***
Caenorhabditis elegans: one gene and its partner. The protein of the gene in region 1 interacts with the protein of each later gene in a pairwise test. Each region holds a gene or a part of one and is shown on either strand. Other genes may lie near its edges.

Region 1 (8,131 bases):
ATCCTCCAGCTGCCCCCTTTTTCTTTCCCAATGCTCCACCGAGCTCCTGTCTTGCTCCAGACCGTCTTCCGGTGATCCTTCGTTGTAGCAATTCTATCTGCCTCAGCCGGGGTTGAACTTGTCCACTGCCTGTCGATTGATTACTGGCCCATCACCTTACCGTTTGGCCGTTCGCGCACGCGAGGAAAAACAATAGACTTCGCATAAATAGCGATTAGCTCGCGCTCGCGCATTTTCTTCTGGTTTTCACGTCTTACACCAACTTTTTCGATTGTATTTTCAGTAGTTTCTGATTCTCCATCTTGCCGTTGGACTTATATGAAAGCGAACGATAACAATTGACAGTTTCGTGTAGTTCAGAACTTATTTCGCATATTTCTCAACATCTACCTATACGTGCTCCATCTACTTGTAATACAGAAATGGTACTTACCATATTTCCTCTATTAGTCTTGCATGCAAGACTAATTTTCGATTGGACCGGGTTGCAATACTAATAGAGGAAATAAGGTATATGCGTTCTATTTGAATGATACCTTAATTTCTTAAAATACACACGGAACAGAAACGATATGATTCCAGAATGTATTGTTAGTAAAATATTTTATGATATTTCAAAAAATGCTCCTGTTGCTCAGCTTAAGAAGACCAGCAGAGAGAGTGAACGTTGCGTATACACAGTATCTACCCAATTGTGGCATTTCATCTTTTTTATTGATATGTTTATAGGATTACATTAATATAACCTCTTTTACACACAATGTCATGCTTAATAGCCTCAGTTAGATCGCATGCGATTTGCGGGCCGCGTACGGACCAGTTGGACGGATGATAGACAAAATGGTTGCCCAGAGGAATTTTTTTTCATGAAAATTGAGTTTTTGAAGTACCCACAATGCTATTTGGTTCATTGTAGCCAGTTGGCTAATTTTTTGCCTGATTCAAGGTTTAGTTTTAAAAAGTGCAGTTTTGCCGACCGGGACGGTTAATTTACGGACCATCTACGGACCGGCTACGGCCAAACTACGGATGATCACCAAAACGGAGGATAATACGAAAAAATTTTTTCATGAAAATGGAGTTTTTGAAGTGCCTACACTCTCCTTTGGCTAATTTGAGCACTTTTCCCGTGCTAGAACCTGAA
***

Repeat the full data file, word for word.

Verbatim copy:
Caenorhabditis elegans: one gene and its partner. The protein of the gene in region 1 interacts with the protein of each later gene in a pairwise test. Each region holds a gene or a part of one and is shown on either strand. Other genes may lie near its edges.

Region 1 (8,131 bases):
ATCCTCCAGCTGCCCCCTTTTTCTTTCCCAATGCTCCACCGAGCTCCTGTCTTGCTCCAGACCGTCTTCCGGTGATCCTTCGTTGTAGCAATTCTATCTGCCTCAGCCGGGGTTGAACTTGTCCACTGCCTGTCGATTGATTACTGGCCCATCACCTTACCGTTTGGCCGTTCGCGCACGCGAGGAAAAACAATAGACTTCGCATAAATAGCGATTAGCTCGCGCTCGCGCATTTTCTTCTGGTTTTCACGTCTTACACCAACTTTTTCGATTGTATTTTCAGTAGTTTCTGATTCTCCATCTTGCCGTTGGACTTATATGAAAGCGAACGATAACAATTGACAGTTTCGTGTAGTTCAGAACTTATTTCGCATATTTCTCAACATCTACCTATACGTGCTCCATCTACTTGTAATACAGAAATGGTACTTACCATATTTCCTCTATTAGTCTTGCATGCAAGACTAATTTTCGATTGGACCGGGTTGCAATACTAATAGAGGAAATAAGGTATATGCGTTCTATTTGAATGATACCTTAATTTCTTAAAATACACACGGAACAGAAACGATATGATTCCAGAATGTATTGTTAGTAAAATATTTTATGATATTTCAAAAAATGCTCCTGTTGCTCAGCTTAAGAAGACCAGCAGAGAGAGTGAACGTTGCGTATACACAGTATCTACCCAATTGTGGCATTTCATCTTTTTTATTGATATGTTTATAGGATTACATTAATATAACCTCTTTTACACACAATGTCATGCTTAATAGCCTCAGTTAGATCGCATGCGATTTGCGGGCCGCGTACGGACCAGTTGGACGGATGATAGACAAAATGGTTGCCCAGAGGAATTTTTTTTCATGAAAATTGAGTTTTTGAAGTACCCACAATGCTATTTGGTTCATTGTAGCCAGTTGGCTAATTTTTTGCCTGATTCAAGGTTTAGTTTTAAAAAGTGCAGTTTTGCCGACCGGGACGGTTAATTTACGGACCATCTACGGACCGGCTACGGCCAAACTACGGATGATCACCAAAACGGAGGATAATACGAAAAAATTTTTTCATGAAAATGGAGTTTTTGAAGTGCCTACACTCTCCTTTGGCTAATTTGAGCACTTTTCCCGTGCTAGAACCTGAA